While discussing this with a co-worker and fellow practitioner she said "You need to get in a space that no matter where you are, the distractions don't distract you."  She is absolutely right, that is one of the aims of yoga.   I wish that more of the magazines focused on this as a core teaching of yoga.  I wish that there was more of a focus on seva and karma in present day yoga.  I am almost at a point where I'm ready to unsubscribe to yoga magazines, because I'm tired of the hard tail ads and the perfect little yogini's with their perfect little lives and perfect little bodies.  Where is the magazine that digs deeper?  Where is the yoga teaching that gets to the core of what we face as individuals when we are off the mat?

I feel incredibly fortunate that I work at a place that has free community yoga every week for the last 3 years.  It began as yoga for those that were unemployed.  Michigan was hard hit by the recession early on, especially those who worked in and around the auto industry. So this idea sprung up to give back to those who were in need of this practice.  Yoga has given so much to me a practitioner and now as a teacher. I feel this overwhelming urge to give back, to help, to transmit something that cannot be spoken through words, but only through sharing of this practice, the breath, body and mind connecting as one.  While I try not to judge, I admit right now it's very hard not to when there are $20 yoga classes and book signing with yogi "masters" and yoga groupies and all of these things that just seem to be the antithesis of what yoga is.

I understand that things get westernized to a certain extent when they reach our shores, but do they have to become totally bastardized?  There is this righteous (or so I think) indignation building up inside of me where I feel like being The Yoga Renegade!  No I'm not skinny, never have been and never will be.  No I'm not white.  No I'm not blonde.  And no I'm not teaching in a suburban yuppie neighborhood.  I want to take yoga to the people who could benefit from it the most.  I want to take yoga to the people who can least afford to pay for it.  I know what yoga has the ability to do when you practice.  This is why I became a teacher. This is why I love yoga, this is why my head is about to explode seeing this beautiful practice being stripped of its roots.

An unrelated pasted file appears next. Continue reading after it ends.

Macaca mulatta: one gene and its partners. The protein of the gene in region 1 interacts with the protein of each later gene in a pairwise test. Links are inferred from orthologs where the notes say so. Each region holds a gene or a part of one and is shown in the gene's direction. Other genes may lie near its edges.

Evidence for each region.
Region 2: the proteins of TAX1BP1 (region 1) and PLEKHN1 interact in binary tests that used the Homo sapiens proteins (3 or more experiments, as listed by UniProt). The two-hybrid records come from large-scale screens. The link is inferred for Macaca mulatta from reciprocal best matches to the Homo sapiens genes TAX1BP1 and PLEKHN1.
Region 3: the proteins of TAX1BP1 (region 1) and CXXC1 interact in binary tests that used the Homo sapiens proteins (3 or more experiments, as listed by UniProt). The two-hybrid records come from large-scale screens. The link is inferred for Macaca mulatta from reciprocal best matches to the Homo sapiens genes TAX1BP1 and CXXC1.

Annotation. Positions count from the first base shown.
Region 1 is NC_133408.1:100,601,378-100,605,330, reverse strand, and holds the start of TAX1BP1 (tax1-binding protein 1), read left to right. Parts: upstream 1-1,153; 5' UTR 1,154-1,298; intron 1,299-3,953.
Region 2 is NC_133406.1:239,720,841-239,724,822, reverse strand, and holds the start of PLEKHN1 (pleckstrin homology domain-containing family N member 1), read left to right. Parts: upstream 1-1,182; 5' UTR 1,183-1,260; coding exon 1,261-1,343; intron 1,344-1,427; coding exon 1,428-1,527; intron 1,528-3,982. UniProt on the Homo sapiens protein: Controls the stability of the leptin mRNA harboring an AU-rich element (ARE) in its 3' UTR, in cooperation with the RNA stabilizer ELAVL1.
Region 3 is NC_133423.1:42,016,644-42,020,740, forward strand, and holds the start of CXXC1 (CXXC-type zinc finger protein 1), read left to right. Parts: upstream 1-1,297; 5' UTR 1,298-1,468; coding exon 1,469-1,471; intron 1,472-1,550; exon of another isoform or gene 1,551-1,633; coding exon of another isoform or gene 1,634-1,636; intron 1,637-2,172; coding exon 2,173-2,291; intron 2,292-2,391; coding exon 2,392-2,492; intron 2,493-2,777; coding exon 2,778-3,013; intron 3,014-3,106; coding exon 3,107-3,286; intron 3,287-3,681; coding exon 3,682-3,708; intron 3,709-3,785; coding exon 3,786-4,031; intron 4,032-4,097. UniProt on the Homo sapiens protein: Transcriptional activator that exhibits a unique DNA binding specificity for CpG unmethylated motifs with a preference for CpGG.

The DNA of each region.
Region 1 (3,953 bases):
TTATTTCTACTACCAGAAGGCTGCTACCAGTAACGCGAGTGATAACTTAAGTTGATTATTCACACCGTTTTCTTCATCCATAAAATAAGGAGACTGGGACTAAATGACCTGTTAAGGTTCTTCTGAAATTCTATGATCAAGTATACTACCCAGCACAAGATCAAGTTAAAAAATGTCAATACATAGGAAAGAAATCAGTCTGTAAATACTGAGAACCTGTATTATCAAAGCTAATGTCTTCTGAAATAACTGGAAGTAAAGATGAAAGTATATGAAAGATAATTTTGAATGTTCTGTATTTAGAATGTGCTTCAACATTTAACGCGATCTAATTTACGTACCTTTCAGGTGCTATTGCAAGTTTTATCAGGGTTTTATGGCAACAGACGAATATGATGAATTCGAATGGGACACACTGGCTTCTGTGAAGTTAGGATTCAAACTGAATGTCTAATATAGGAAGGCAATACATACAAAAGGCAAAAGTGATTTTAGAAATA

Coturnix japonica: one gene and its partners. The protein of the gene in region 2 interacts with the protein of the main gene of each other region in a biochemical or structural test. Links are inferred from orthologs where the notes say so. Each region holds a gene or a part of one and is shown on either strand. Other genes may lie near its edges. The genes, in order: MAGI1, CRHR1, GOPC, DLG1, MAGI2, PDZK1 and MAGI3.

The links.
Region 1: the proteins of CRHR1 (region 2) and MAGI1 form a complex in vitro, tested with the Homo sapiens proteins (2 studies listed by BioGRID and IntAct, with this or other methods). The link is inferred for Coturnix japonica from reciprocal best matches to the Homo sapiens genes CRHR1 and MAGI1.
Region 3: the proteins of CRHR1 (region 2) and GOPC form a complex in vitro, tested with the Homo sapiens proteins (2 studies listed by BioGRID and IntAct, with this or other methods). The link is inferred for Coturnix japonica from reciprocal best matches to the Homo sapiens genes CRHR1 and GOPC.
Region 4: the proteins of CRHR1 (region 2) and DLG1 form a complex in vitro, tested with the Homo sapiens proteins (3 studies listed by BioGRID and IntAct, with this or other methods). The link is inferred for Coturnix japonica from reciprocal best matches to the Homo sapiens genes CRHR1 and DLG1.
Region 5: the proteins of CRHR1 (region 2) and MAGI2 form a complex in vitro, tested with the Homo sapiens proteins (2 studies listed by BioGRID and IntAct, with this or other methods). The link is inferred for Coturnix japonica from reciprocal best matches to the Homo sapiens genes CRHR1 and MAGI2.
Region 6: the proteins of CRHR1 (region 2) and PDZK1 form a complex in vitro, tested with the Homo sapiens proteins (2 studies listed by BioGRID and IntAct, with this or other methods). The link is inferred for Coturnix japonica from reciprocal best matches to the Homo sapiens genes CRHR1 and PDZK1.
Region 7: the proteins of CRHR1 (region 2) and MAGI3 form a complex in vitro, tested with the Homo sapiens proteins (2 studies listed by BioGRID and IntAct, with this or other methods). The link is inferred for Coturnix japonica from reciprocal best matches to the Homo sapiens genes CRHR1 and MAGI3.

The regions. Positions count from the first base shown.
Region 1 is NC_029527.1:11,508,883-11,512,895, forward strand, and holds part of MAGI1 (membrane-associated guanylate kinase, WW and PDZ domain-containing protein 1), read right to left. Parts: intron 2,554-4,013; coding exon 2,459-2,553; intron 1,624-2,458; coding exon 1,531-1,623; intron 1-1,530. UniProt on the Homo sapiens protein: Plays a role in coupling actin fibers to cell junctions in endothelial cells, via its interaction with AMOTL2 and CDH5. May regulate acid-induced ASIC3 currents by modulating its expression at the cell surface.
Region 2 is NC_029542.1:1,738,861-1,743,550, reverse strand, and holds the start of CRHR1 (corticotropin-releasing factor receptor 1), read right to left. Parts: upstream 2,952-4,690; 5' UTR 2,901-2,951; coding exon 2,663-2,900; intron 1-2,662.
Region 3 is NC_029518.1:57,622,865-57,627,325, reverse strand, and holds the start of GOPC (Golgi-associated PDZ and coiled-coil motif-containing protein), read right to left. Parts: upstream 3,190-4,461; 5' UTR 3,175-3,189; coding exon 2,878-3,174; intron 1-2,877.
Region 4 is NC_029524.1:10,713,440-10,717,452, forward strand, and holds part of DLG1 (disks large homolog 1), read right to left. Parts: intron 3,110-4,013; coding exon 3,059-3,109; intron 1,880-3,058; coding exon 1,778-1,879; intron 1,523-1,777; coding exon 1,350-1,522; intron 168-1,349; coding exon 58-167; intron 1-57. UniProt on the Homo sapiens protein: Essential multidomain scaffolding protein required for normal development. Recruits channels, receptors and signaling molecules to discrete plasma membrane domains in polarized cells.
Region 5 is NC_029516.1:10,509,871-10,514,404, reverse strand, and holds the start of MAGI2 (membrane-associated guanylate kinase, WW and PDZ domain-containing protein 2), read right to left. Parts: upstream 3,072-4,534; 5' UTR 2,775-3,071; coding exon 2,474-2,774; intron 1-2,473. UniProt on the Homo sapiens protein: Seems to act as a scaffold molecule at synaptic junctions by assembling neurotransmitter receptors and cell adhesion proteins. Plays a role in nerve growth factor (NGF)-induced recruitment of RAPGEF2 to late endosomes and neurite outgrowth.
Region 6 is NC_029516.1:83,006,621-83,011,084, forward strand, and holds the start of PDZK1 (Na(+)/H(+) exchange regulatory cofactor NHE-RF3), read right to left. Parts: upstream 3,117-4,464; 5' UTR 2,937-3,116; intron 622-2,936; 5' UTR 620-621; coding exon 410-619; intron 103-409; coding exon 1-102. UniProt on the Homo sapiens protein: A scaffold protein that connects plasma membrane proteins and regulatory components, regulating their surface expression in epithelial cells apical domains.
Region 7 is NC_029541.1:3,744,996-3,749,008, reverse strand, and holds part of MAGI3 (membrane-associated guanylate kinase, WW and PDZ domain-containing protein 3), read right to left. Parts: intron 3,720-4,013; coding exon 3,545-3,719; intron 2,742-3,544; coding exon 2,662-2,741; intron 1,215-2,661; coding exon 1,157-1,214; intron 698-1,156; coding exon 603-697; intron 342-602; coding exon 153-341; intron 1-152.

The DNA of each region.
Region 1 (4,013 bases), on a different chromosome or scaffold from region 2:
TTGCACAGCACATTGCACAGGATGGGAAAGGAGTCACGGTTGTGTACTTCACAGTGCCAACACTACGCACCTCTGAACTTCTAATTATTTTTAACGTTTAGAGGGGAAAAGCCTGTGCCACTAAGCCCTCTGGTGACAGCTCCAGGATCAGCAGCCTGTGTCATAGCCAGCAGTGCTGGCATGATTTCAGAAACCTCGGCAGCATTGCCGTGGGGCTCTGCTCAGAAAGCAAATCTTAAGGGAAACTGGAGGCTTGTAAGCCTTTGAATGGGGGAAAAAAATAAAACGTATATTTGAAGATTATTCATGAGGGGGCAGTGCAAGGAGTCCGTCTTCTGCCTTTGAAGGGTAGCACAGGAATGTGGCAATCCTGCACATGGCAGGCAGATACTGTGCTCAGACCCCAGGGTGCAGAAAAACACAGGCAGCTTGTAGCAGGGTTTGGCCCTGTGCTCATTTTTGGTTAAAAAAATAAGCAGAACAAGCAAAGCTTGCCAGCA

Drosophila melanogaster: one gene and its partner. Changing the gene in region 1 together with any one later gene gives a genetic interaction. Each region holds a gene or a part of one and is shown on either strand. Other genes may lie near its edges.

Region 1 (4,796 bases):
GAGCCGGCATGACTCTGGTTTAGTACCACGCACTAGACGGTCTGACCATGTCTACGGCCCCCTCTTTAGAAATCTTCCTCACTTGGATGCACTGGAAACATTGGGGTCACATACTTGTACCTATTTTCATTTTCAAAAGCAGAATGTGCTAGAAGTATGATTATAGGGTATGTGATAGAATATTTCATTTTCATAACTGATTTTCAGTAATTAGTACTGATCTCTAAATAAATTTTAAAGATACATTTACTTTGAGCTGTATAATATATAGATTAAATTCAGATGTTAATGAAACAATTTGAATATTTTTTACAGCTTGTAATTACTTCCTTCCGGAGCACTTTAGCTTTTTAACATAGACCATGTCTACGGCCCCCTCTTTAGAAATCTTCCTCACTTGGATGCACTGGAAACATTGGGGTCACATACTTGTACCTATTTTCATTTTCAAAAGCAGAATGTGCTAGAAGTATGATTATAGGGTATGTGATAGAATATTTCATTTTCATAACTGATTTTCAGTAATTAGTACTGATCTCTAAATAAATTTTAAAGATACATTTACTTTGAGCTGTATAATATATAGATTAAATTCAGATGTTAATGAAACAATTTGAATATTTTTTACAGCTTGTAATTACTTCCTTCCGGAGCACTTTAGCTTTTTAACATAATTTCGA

All power to the people

Yoga to all people

Yoga is for everyone

Let's cut through the yoga elitism and take it back to where it belongs: "We the people!"



Please check out the links below.  I am organizing 24 hours of continuous yoga to support the Non-Profit work of Yoga 4 Peace.


http://www.meetup.com/yoga-irenes-edu/events/44197802/

You can also support Y4Peace and their free community programs
http://www.y4peace.org/Donate.html

Overcoming Anxiety


For every problem in life there is a spiritual solution, at least that’s what Wayne Dyer says. My major problem right now (well for years) is with anxiety.  I hate that I have it.  It was probably born when I was 3 years old and first started experiencing sexual abuse.  Withdrawing and retreating became my coping mechanism.  At that young age you have no coping skills, so whatever you learn becomes a pattern grooved into the brain and eventually becomes habit and second nature.  So when difficulties arose the only way I knew how to protect myself was to retreat to a place within where nothing could touch me. 


It wasn’t a happy place, it was just a place within, where the outer world didn’t exist.  No pain, no trouble no fear, nothing.  It was my escape.  I often times describe it as being in a catatonic state.  It was my shield.  But I don’t need to go to that place anymore when things get stressful or there is anxiety. Anxiety happens when I feel extremely vulnerable and overwhelmed.   I don’t mean to disappear and fall off the face of the earth, but going inside is the one thing that has “saved” me from unbelievable pain.